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The Hoesdorf Memorial
On the occasion of the 60th Anniversary of the Ardennes Offensive, or 'Battle of the Bulge' as it is more commonly known, the virtually unknown Southern Flank on the Luxembourg/German border was highlighted through ceremonies and events.

GR916 (WW2 LHA) working in conjunction with the National Museum of Military History in Diekirch, AMBA and the Luxembourg Army, took part in three major events during the anniversary week in December 2004.

The Southern Flank has been overlooked by many historians, books and films possibly because it could be considered a 'side show' and because no famous or elite units fought there initially. There were many hard fought battles before (September 1944 when the West Wall was pierced for the first time) during (December 1944-January 1945) and after (February 1945) the offensive in the area.

Hoesdorf Memorial

Until the morning of Saturday 16th December 1944 , the River Our valley had been considered a rest area for weary American units such as the 28th 'Keystone' or 'Bloody Bucket' Infantry Division which had been decimated in the Hurtgen Forest campaign. The 109th Infantry Regiment had taken over the positions previously held by the 5th Armored Divsion along the high ground facing directly towards Germany and the West Wall on the opposite side of the Our. On the Hoesdorf plateau, companies L, I and M of the 109th were dug in with machine guns and mortars covering the open ground on the right towards Reisdorf and down the sloping ground towards Hoesdorf village. At 5.30am, a gigantic artillery and Nebelwerfer barrage ripped into the plateau and searchlights switched on from the German side bouncing off the clouds to provide artificial daylight. At Ammeldingen directly opposite the plateau, the assault companies of GR916, 352 Volksgrenadier Division, streamed across the swollen and fast flowing R. Our using makeshift footbridges that had been built using farm carts with house doors laid across them and rubber dinghies. The Grenadiere swiftly seized Hoesdorf village which was undefended and had been evacuated in September.

The Grenadiere then had to climb up the very steep path towards the American frontline which they achieved almost unharmed. They did, however, come under intense flanking machine gun and mortar fire when they reached the crest at the opening of the barren plateau. Having no cover at all, the inexperienced young Grenadiere tried to cross the clearing in the direction of the nearby woods overlooking Reisdorf. They were mowed down row after row by the fire primarily from L Company commanded by Captain Embert Fossum. The crew of a water cooled .30 Browning machine gun dug in right at the edge of the woods had a 'turkey shoot' as the Grenadiere ran straight across the open field fully exposed. After a day of hard fighting and three unsuccessful assaults plus almost 400 casualties suffered attempting to take the top of the plateau, the attack from this angle was abandoned.

Heavy fighting and hand-to-hand combat continued on this high ground until the afternoon of 18th December when the exhausted Americans, outnumbered by the enemy, were ordered to withdraw. The advance of 352VGD continued and Diekirch was captured on December 20th.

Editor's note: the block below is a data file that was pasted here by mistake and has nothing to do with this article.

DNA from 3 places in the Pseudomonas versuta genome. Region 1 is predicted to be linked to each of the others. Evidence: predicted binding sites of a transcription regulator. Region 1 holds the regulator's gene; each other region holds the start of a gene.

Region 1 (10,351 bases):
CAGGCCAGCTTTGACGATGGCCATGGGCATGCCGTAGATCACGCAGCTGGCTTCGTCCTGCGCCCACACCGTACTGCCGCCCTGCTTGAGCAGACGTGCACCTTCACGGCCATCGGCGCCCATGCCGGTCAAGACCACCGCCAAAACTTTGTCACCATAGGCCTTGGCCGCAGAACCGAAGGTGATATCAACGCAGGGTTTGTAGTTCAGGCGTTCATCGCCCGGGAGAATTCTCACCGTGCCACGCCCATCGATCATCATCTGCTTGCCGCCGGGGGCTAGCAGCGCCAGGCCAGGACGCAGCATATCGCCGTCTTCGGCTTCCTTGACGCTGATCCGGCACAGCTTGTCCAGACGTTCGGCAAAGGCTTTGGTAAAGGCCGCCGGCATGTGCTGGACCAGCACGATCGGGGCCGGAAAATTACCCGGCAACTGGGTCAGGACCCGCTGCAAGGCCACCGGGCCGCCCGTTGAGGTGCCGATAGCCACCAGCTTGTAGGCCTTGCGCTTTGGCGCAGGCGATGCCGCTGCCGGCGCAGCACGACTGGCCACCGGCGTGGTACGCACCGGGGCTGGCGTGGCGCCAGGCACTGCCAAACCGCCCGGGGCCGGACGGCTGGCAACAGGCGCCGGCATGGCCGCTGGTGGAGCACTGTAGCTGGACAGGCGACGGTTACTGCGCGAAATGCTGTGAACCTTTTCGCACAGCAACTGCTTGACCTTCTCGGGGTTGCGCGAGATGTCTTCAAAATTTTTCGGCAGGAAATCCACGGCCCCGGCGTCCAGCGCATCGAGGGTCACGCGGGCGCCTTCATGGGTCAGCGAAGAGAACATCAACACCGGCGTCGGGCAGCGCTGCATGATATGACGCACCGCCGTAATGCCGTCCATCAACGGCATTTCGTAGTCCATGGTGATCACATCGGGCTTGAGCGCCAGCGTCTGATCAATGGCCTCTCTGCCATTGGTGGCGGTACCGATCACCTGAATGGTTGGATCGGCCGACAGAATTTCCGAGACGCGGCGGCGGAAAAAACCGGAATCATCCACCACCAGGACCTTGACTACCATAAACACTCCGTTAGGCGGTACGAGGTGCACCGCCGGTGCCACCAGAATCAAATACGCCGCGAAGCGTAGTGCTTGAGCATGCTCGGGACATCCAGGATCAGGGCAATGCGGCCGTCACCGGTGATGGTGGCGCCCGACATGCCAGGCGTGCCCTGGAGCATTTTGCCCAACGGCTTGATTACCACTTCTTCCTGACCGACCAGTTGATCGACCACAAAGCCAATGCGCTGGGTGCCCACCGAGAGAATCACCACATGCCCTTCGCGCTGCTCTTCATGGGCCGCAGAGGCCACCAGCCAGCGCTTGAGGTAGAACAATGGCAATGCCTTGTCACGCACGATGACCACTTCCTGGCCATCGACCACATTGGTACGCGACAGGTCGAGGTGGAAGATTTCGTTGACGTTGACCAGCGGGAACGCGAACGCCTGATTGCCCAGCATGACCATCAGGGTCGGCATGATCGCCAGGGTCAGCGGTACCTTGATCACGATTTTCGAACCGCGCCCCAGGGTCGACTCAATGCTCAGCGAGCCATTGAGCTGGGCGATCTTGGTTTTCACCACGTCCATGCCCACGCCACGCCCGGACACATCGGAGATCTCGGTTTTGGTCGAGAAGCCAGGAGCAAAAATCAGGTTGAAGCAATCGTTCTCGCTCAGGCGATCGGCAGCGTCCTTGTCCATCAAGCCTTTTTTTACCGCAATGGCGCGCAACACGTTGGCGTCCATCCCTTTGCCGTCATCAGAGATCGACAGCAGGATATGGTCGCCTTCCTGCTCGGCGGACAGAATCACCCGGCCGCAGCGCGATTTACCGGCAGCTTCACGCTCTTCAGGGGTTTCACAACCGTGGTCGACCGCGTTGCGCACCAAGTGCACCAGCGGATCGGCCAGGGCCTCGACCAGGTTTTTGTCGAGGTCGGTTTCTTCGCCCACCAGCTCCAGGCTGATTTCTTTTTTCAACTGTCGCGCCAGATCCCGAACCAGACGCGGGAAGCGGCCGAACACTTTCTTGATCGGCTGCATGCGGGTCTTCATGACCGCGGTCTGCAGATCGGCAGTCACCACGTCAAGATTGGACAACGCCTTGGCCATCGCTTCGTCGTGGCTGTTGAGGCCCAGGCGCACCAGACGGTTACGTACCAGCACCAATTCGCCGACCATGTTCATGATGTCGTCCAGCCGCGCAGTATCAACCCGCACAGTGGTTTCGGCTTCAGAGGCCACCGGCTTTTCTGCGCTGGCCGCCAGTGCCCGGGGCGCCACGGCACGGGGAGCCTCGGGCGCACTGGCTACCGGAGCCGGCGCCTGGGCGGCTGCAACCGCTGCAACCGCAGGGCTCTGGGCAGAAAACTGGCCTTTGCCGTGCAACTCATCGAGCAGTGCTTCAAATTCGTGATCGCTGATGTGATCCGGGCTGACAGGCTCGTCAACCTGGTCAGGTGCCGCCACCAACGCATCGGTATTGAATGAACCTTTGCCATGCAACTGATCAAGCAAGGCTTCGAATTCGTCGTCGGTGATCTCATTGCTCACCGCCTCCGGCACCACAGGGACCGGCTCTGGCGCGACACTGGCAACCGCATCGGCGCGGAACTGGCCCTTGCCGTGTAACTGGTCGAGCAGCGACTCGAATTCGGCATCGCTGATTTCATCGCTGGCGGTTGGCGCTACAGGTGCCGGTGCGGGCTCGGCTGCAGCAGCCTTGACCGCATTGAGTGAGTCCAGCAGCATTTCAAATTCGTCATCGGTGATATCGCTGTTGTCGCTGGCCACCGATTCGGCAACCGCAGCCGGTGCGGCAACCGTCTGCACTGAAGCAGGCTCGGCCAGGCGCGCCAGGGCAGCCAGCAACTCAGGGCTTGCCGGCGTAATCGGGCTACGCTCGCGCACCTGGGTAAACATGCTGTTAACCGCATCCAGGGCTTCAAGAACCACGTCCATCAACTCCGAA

Members of our group have visited the Hoesdorf Plateau several times and stood in the foxholes of L Company, gazed across at the barren open field in front of that .30 Browning machine gun and wondered how anyone could have survived the assaults. Shell craters from the opening barrage can be made out along the crest and American foxholes are everywhere. Men fought and died here yet there were no memorials.

Working in conjunction with the National Museum of Military History, we commissioned a memorial plaque to be made here in England and a large natural stone to mount it on was donated and set in place by Reisdorf City Council. The stone was set in front of the .30 Browning machine gun position right at the edge of the woods.

The plaque is in the shape of the 28th ID's shoulder patch, the Keystone - the symbol of the state of Pennsylvania, where the division originated from as a National Guard unit.

On the morning of 16th December 2004 at around 6am, the Memorial Plaque was officially dedicated and unveiled. Present were the Crown Prince of Luxembourg and his younger brother, Roland Gaul the Curator of the National Museum of Military History, two German veterans who fought in the area during the offensive; Albert Summerer of AR1352/ 352VGD and Theodor Friedrich of FJR13/ 5FJD, the museum staff and friends, plus 21 members of GR916 (WW2 LHA) and 14 members of the 82nd Airborne Division (WW2 LHA) re-badged and dressed as 109th Inf Regt, 28th Infantry Division.

Hoesdorf Memorial Plaque Ceremony Hoesdorf Memorial Plaque Ceremony Hoesdorf Memorial Plaque Ceremony

The area around the stone was lit by torchlight and a heavy frost covered the woods as well as a thick mist - in Spring weather for the occasion. Roland Gaul made a speech in English and then the German and American commanders removed a Union Jack flag (Roland Gaul's suggestion as it was a British effort) from the stone and the plaque was revealed. Both units came to attention and the commanders saluted the plaque.

Now at last, the brave men of both sides that fought and died on the 'forgotten' Hoesdorf Plateau have been honoured and remembered by a lasting memorial that will hopefully inform and remind visitors for many years to come of their sacrifice.

Further information about all the commerorative events can be found on the website of the National Museum of Military History - Diekirch.

GR916 during ceremony Hoesdorf Memorial Plaque Ceremony GR916 during ceremony

 

 
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